The Krishnamurti–Bohm Dialogues took place over a span of almost 25 years. Although they had met and talked before, the first one to be recorded was in August of 1965, after an annual Krishnamurti gathering in Saanen, Switzerland. Someone had the good sense to purchase Nagra tape recorder and the six dialogues which occurred over a week or so were recorded in their entirety. It should be noted that the first three are labeled in the Krishnamurti Archives as “Small Group Discussions.” The latter three— were published as a set 20 years later in 1985 and are labeled as Dialogues. When one listens closely to this series, one can discern that Krishnamurti would have preferred to talk directly with Bohm, but neither man had any intention of excluding the others who were present; and, in a sense, their presence and participation underscores the unique nature of the kind of communication, both verbal and non-verbal that was beginning to take place between these two men. Over time, that communication would develop “organically” and thus the Krishnamurti–Bohm Dialogues were born.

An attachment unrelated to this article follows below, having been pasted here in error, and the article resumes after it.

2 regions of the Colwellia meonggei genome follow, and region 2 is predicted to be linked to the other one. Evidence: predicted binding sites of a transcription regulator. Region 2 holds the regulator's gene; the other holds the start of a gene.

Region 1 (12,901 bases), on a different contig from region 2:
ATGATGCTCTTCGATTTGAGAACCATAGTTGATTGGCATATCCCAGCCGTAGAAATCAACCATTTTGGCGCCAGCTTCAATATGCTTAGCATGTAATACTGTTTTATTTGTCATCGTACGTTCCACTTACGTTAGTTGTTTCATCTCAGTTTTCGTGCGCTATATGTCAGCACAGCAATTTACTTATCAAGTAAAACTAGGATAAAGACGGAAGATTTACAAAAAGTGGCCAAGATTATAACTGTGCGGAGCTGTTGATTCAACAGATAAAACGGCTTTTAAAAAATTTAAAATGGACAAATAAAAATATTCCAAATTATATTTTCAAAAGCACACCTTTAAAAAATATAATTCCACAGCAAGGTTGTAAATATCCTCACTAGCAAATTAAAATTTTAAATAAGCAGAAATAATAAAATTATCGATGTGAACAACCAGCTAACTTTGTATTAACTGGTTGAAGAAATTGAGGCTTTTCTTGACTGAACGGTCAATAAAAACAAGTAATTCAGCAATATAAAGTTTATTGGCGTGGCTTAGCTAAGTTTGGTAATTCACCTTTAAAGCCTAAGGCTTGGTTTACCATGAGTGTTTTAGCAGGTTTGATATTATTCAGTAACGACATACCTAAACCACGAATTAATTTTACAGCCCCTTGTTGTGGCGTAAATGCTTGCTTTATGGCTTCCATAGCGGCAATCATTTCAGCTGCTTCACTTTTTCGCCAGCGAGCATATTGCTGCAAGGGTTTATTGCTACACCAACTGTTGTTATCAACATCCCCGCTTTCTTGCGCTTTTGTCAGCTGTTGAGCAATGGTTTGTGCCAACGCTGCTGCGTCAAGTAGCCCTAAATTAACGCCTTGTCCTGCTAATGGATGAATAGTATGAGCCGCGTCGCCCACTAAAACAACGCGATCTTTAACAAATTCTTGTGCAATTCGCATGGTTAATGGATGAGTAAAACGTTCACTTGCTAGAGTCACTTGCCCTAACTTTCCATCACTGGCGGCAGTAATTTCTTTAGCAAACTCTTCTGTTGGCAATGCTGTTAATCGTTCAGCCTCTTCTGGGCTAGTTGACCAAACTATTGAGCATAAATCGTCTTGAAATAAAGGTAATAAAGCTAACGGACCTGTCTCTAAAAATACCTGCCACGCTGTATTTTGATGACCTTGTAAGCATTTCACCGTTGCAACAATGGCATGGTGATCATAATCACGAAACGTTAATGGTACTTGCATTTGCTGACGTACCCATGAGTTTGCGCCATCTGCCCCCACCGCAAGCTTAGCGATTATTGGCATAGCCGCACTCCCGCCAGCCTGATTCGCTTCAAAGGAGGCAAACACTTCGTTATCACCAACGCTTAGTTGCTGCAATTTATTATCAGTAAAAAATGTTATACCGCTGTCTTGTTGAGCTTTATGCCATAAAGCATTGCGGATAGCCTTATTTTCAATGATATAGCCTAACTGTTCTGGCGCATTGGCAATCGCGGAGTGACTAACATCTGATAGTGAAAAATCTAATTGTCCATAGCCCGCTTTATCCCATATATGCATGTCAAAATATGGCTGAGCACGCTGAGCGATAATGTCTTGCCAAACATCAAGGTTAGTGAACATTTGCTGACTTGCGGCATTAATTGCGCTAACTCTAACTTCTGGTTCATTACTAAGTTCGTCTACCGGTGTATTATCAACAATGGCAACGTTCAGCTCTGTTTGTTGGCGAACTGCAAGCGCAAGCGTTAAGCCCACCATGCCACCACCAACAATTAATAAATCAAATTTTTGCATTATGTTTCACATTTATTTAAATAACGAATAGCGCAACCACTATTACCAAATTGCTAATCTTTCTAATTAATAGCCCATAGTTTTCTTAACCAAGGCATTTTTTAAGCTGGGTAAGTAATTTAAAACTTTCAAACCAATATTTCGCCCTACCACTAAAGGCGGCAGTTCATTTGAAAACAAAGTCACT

Krishnamurti asked Bohm to be a Trustee at the Brockwood Park School, which was created in England a few years later. Many recordings exist of meetings that the two men held with the Staff and Students. In addition, two formal meetings were held with a groups of scientists and those were also recorded. In 1975 another series of 12 Dialogues were held—and recorded. Some have since been published in a book entitled The Limits of Thought. Then in 1980 a series of 15 dialogues were held. Thirteen of these were published under the title The Ending of Time. Some were also videotaped. What would be the final Krishnamurti–Bohm Dialogue took place in 1984. A book and full-color video of the two-part meeting were published under the title The Future of Humanity.